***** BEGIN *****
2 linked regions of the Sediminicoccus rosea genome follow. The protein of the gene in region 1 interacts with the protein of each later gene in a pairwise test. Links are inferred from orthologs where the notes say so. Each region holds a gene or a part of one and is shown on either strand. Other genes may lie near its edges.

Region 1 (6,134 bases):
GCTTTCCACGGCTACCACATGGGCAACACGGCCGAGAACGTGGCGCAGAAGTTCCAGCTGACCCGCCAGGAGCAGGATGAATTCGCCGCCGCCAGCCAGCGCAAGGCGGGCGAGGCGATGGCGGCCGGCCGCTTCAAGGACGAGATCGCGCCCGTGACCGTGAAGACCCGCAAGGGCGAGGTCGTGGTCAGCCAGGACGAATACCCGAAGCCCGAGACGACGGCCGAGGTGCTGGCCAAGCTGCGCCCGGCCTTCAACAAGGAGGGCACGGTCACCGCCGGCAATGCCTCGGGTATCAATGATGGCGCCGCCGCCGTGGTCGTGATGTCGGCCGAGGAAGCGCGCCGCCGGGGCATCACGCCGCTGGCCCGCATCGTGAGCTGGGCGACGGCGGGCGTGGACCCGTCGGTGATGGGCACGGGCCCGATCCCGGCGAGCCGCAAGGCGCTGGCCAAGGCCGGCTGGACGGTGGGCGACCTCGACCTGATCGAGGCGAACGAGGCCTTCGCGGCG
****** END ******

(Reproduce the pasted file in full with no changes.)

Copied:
2 linked regions of the Sediminicoccus rosea genome follow. The protein of the gene in region 1 interacts with the protein of each later gene in a pairwise test. Links are inferred from orthologs where the notes say so. Each region holds a gene or a part of one and is shown on either strand. Other genes may lie near its edges.

Region 1 (6,134 bases):
GCTTTCCACGGCTACCACATGGGCAACACGGCCGAGAACGTGGCGCAGAAGTTCCAGCTGACCCGCCAGGAGCAGGATGAATTCGCCGCCGCCAGCCAGCGCAAGGCGGGCGAGGCGATGGCGGCCGGCCGCTTCAAGGACGAGATCGCGCCCGTGACCGTGAAGACCCGCAAGGGCGAGGTCGTGGTCAGCCAGGACGAATACCCGAAGCCCGAGACGACGGCCGAGGTGCTGGCCAAGCTGCGCCCGGCCTTCAACAAGGAGGGCACGGTCACCGCCGGCAATGCCTCGGGTATCAATGATGGCGCCGCCGCCGTGGTCGTGATGTCGGCCGAGGAAGCGCGCCGCCGGGGCATCACGCCGCTGGCCCGCATCGTGAGCTGGGCGACGGCGGGCGTGGACCCGTCGGTGATGGGCACGGGCCCGATCCCGGCGAGCCGCAAGGCGCTGGCCAAGGCCGGCTGGACGGTGGGCGACCTCGACCTGATCGAGGCGAACGAGGCCTTCGCGGCG